Twelve million women voters were not yet registered in the run-up to the 2018 general elections, due to the absence of women’s computerised national identity cards (CNICs), especially in remote rural areas.
Reported cases of violence against women in 2017 were considered the tip of the iceberg, especially in rural areas, where violence against women remains largely unreported due to conservatism, illiteracy, fear of stigma, shame and dishonour, and poverty.
Pakistan accounts for 10% of all newborn deaths occurring globally and is one of the five countries which account for half of infant deaths worldwide.
In 2017, Pakistan was able to almost entirely contain the endemic transmission of polio.
The National Commission on the Rights of Child Bill 2017, which had been pending since 2015, was finally passed into law by the National Assembly.
Despite the enactment of a number of child protection legislations at the national and provincial level in recent years, children continued to suffer all forms of violence in 2017.
The Senate passed the Prohibition of Corporal Punishment Act 2017 in Islamabad Capital Territory. Sindh and Gilgit-Baltistan have also passed laws specifically prohibiting this practice.
With Pakistan due to report on the Sustainable Development Goals to the United Nations in 2018, the country is nowhere near to meeting the deadline of 2030 for ensuring that all children receive primary education.
Pakistan still has the most absolute number of children out of school anywhere in the world, with 5.6 million out of primary schools and around 5.5 million out of secondary schools.
In the fiscal year 2017/18, authorities in Pakistan again failed to fulfill their promise of allocating at least 4–6% of their GDP and at least 15–20% of the total public expenditure for the education sector.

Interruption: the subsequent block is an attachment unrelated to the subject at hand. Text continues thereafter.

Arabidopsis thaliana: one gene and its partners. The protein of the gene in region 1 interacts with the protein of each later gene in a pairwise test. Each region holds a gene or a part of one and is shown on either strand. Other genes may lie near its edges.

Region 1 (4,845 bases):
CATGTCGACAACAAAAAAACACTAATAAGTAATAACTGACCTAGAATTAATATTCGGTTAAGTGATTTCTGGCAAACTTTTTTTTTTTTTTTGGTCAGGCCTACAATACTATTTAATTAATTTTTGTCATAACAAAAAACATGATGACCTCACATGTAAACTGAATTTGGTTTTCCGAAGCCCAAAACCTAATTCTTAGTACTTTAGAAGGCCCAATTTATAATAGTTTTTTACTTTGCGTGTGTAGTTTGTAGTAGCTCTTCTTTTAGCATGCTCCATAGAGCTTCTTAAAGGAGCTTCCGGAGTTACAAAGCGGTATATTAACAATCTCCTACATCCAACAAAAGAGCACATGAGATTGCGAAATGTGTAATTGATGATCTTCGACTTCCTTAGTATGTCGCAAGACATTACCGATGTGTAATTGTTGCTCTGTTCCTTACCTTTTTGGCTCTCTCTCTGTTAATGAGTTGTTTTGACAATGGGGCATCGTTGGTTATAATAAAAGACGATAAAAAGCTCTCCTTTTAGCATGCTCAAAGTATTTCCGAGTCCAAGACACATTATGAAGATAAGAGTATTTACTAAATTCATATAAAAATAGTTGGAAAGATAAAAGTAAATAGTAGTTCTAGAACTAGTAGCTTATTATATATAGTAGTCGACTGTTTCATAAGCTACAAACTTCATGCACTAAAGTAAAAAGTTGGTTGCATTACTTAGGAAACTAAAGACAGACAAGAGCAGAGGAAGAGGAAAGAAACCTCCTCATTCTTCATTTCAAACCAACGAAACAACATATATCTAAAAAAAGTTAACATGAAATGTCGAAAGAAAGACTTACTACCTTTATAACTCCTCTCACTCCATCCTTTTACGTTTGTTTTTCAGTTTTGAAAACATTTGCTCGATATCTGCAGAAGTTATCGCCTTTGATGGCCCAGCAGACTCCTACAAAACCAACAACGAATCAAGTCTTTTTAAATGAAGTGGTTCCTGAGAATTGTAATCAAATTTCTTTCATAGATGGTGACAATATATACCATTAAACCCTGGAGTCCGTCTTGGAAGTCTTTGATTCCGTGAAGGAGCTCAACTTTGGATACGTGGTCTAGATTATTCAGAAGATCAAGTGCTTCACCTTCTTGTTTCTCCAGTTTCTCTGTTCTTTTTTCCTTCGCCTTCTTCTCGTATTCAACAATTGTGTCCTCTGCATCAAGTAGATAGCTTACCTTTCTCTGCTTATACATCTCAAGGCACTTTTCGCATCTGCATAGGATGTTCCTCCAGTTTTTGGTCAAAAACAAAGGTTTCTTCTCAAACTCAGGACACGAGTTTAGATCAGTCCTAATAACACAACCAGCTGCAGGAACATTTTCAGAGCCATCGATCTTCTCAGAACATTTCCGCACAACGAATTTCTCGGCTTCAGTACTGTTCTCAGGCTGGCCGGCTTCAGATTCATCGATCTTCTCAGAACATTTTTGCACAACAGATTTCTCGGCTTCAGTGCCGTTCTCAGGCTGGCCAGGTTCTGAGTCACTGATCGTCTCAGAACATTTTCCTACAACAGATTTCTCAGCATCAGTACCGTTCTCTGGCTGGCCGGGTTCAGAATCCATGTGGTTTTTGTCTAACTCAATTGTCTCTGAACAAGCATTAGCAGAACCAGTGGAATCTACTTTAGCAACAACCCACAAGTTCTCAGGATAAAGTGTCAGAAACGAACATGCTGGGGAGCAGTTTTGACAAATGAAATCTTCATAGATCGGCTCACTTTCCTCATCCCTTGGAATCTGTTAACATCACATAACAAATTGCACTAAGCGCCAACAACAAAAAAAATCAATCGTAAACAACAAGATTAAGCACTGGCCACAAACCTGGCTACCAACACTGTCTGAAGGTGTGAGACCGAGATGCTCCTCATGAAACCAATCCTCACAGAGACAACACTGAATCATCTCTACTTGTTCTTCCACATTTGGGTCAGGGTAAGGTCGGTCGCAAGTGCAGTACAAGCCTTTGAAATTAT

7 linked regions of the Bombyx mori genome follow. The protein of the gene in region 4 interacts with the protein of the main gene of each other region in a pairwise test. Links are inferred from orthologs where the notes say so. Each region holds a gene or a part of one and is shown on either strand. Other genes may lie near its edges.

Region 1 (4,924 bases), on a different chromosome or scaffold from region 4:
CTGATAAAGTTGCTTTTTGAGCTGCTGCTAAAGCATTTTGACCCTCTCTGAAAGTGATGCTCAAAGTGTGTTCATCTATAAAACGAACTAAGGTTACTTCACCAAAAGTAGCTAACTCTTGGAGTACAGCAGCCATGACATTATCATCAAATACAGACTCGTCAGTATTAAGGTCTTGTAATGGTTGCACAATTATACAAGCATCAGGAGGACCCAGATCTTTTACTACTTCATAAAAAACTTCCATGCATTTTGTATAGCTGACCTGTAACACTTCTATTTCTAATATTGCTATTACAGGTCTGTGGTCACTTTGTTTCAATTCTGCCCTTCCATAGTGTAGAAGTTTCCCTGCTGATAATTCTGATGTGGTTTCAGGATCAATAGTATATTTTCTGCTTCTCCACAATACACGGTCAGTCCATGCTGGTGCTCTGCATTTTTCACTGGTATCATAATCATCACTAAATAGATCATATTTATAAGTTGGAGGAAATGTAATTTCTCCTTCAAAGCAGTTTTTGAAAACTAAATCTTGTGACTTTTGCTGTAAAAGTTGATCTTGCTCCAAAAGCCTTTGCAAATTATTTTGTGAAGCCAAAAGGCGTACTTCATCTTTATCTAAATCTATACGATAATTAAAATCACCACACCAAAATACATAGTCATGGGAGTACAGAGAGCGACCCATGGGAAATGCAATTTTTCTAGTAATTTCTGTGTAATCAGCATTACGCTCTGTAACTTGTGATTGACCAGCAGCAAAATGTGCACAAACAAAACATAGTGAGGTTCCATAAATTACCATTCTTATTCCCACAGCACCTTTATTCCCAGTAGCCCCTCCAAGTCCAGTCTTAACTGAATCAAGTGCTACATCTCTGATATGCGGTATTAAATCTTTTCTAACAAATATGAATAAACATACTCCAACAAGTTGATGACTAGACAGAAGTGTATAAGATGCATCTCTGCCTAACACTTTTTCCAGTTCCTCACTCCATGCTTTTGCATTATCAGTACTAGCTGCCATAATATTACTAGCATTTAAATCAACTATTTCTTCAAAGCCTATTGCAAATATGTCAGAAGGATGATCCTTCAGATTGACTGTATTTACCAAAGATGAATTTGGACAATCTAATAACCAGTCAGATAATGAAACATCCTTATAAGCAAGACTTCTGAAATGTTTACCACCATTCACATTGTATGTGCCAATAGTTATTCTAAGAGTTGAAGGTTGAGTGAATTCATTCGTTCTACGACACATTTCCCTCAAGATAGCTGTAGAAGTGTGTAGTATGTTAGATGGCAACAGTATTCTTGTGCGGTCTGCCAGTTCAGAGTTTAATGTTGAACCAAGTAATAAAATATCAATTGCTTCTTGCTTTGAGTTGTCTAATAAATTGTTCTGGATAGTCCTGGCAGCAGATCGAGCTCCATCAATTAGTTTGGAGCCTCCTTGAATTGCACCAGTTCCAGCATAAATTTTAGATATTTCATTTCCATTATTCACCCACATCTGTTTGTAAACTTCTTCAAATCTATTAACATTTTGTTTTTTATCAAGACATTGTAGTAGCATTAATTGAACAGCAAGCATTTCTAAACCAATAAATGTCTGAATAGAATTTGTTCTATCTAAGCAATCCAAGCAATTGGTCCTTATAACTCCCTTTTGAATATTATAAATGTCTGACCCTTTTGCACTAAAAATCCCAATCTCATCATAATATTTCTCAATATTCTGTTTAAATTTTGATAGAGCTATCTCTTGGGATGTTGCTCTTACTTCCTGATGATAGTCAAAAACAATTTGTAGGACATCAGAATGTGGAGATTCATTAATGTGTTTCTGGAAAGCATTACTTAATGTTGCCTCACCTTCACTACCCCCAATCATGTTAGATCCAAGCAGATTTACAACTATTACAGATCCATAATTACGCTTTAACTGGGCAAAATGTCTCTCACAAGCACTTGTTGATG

The Global Gender Gap Report 2017 showed that Pakistan continues to rank as the second worst country— 143 out of 144 countries—with a score of 0.546 on a scale where zero denotes gender imparity and one represents parity.
Parents were again compelled to protest against illegal and unrealistic increases in fees by private educational institutions.
Entry test results for admissions to medical universities and colleges in Punjab had to be cancelled after a leak of the question papers was exposed.
The World Health Organisation (WHO) suggests the outlay on health should be 6% of the national GDP, but in Pakistan it has remained at less than 1%.
There has been investment in the health sector over the years, but the rate of progress is lower than most other countries, with the disease pattern heavily dominated by malnutrition and poor dietary practices.
According to WHO, Pakistan is ranked fifth among high-burden countries worldwide and accounts for 61% of the TB burden in the WHO Eastern Mediterranean region.
The prevalence of thalassaemia and HIV/AIDs has increased, as many as 35.5 million adults in Pakistan are diabetic, and the country has the world’s second highest prevalence of hepatitis C, second only to Egypt.
The report further stated that 2017 was the year when Pakistan was elected to the United Nations Human Rights Council, which is ‘responsible for the promotion and protection of all human rights around the globe.’
While this was deemed a ‘diplomatic success’, the HRCP has observed that the country’s disappointing third Universal Periodic Review is cause for serious concern.
False accusations of blasphemy and the ensuing violence, the number of children engaged in labour under hazardous conditions and unabated violence against women remain grim markers of the last year.
An overarching concern is that, even where the protection of legislation exists, the prosecution and conviction of perpetrators has remained at a very low level.
Deaths linked to terrorism may have decreased, but the ‘soft targets’ of religious minorities and law enforcement agencies continue to bear the brunt of violence.
“In an environment where ‘innocent until proven guilty’ carries no weight, an accusation of blasphemy leads to a lynching by a zealous mob. A child employed for arduous domestic work is tortured. A young boy and girl are electrocuted by their own families on the orders of a tribal council, over a matter of ‘honour’. A rights activist disappears overnight without trace. Single tales that tell a collective story,” read the report.
Pakistan’s bid to stand tall among the international defenders of human rights may be well-intentioned, but simply enacting legislation will not suffice.
The national human rights institutions need adequate authority, independence and resources to carry out their mandates effectively. Without that, the only recourse left to the unrepresented and the disadvantaged is through the activists and human rights defenders, who risk their own freedom to speak out on their behalf.